I'm found out the output shafts are a known weak point on these bikes a little too late, but even that knowledge wouldn't have saved me from having to replace mine. Despite having half a clue about mechanical stuff (I've rebuilt several engines) I managed to fit an aftermarket sprocket the wrong way round. Admittedly I'd never seen a sided sprocket before - by which I mean it had a fat side and a flat side - but fitting it the wrong way round meant the chain was very slightly out of straight . . . just far enough out to wobble the sprocket. Over 5,000+ miles or so, that wobble pretty much tore the teeth off the shaft. Since the bike is my only mode of transport for work, I didn't have much choice other than to get the shaft replaced.

Parts cost about £400 - the shaft itself was about £180, along with new seals, head gaskets, bearings, bolts and so on. The bike has around 20,000 miles on it, so the internals and consumables were still in spec. but if yours is older, expect that cost to rise as you buy more bits. Labour was about three times that figure.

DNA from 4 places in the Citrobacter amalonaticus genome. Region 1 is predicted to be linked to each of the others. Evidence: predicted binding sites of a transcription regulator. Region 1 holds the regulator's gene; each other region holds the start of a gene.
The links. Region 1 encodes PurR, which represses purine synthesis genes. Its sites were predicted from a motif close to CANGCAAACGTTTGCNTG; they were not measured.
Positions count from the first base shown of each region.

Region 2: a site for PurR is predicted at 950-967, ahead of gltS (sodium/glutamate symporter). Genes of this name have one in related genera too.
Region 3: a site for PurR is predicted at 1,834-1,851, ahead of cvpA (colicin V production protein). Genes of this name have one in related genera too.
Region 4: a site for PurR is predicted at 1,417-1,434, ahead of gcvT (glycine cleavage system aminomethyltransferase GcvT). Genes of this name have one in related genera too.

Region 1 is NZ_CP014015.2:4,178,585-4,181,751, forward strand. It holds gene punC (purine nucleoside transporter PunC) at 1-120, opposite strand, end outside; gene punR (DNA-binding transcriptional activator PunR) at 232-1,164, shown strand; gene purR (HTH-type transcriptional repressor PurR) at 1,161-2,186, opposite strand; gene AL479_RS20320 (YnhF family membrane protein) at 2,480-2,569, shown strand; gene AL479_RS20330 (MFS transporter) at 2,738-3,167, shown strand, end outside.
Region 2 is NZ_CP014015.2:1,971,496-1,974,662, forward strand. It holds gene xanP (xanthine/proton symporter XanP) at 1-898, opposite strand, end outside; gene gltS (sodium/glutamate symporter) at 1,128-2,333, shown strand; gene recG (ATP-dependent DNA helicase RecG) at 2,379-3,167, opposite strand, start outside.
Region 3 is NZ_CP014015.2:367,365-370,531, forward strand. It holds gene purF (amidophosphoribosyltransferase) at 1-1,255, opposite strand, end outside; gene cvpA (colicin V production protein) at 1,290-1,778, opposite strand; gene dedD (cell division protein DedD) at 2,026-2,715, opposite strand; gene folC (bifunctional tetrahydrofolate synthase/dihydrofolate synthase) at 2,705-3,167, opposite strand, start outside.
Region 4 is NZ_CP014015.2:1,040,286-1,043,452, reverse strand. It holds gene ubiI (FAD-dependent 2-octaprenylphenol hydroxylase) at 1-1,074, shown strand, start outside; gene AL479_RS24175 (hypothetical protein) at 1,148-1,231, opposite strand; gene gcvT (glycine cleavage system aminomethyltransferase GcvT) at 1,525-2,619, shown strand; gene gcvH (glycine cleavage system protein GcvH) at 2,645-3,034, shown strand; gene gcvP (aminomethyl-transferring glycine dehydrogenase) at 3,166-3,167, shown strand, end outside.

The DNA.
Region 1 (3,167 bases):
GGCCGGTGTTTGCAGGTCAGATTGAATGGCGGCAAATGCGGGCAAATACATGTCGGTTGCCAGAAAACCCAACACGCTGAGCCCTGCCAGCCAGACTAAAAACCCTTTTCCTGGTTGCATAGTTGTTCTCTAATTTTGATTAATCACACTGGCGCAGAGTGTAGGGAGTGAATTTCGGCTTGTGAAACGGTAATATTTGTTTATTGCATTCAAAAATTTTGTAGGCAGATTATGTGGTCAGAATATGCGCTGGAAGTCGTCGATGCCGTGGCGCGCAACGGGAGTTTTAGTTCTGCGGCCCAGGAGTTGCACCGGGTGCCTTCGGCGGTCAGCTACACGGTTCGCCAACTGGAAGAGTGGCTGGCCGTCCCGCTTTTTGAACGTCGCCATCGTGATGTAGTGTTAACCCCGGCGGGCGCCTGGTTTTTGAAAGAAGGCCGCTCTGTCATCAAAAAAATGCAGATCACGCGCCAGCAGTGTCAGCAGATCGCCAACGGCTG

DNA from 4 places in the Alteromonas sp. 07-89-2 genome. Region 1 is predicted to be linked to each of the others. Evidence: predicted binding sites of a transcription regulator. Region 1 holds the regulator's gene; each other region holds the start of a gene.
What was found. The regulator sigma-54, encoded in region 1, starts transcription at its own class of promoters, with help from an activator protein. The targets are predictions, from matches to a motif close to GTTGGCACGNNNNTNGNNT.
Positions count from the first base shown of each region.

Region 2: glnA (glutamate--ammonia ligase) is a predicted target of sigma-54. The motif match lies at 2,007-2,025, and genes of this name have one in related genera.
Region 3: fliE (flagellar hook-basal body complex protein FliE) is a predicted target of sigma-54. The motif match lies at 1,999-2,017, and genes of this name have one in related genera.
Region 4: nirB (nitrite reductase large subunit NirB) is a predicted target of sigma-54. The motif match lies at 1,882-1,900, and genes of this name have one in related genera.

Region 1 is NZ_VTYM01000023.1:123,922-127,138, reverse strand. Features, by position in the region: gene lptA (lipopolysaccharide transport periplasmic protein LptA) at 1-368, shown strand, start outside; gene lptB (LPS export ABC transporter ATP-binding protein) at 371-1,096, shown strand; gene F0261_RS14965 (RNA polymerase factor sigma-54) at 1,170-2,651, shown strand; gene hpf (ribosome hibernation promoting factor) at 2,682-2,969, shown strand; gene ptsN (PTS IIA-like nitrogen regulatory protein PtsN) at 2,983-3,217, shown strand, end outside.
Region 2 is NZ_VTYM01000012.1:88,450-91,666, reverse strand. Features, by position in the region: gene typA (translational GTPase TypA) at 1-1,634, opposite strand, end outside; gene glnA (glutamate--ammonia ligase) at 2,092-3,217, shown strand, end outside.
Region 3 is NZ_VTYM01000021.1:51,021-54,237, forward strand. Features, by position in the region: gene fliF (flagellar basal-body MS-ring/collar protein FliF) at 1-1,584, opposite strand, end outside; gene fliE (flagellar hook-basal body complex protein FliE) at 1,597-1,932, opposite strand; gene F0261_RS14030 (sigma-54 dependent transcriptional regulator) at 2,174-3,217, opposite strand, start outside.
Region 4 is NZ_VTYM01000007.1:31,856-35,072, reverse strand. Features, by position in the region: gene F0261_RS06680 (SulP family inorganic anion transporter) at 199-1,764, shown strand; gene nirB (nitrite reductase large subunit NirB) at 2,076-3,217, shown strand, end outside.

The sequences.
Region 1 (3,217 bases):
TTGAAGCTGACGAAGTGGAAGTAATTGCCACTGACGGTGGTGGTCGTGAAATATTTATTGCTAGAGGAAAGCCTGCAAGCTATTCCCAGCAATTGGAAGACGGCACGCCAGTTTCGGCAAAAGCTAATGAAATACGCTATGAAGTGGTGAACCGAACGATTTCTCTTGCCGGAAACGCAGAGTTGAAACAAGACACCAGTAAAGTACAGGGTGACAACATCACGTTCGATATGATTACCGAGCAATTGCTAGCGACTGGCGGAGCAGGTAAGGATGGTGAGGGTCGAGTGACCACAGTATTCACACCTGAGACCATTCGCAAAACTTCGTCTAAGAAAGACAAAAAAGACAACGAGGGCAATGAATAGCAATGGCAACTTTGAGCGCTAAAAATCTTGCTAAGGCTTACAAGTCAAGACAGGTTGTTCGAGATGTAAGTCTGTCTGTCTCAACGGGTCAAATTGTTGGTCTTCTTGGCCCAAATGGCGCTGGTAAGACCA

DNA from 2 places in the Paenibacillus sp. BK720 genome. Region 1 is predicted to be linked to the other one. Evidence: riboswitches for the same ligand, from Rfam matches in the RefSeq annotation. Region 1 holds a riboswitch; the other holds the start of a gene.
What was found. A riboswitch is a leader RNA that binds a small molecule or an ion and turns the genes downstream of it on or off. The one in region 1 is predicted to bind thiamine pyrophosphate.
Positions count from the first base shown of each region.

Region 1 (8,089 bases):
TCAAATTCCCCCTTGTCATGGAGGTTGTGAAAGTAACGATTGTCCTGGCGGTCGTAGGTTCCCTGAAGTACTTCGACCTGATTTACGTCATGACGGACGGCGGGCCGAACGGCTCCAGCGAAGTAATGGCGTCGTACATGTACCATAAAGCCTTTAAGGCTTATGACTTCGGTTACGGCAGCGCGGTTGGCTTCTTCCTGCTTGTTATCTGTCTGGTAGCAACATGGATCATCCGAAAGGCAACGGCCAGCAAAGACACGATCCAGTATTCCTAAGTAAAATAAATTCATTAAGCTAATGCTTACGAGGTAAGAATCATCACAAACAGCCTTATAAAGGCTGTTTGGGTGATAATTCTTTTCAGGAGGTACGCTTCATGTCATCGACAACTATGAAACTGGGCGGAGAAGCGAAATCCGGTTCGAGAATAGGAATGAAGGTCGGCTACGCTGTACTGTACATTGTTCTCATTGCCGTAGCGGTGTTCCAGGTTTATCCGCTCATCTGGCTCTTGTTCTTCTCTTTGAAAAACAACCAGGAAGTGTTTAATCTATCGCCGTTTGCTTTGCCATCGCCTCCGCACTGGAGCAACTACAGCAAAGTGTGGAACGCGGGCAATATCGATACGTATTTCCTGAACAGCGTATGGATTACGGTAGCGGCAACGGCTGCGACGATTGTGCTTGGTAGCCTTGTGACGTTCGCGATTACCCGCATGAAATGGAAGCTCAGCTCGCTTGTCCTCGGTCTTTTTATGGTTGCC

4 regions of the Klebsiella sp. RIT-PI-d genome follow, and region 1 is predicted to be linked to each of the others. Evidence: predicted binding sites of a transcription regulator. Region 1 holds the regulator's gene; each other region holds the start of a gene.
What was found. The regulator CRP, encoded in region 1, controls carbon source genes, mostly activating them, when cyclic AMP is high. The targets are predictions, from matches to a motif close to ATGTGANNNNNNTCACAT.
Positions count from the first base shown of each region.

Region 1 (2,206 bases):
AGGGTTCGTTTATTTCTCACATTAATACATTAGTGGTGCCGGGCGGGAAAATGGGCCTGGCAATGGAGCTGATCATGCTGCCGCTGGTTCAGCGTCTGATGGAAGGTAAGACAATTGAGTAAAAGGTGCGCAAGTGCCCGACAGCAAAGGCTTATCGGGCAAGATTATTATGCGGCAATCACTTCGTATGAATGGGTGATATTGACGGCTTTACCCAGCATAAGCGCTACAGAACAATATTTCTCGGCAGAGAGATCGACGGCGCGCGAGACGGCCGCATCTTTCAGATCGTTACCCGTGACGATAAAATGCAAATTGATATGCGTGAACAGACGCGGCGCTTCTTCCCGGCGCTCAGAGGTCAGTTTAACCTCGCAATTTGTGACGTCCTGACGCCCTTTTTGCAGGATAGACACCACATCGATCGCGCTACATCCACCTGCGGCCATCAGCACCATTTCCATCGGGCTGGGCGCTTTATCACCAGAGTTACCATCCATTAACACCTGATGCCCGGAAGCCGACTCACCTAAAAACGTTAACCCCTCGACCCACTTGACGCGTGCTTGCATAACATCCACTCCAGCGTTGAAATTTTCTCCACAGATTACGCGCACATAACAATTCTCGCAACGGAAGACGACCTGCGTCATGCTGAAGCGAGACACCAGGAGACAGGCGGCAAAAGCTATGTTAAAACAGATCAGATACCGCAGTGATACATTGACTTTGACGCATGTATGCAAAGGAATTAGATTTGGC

If you're going to try the job yourself and you're competent with spanners, stripping the engine isn't likely to cause you too much trouble; they're much like any other engine, although unlike older Honda engines, the cases split vertically. Annoyingly, the vertical split mean the heads/barrels/camchains and so on need to come off before you can get into the engine and actually do the changeover work. The changeover itself should also be pretty straightforward - just make sure the internal gears mesh properly.

The big problem you're likely to encounter is getting the engine out because the rear engine bolt has a nasty habit of seizing in place. My mechanic tells me Honda don't really believe in greasing those things, and they're prone to freezing to the point where they need cutting out. I got lucky with mine - it ultimately came out without the need for oxy torches, but fighting with it added another hour or so's labour to a seven to nine hour job . . . along with the cost of another bolt.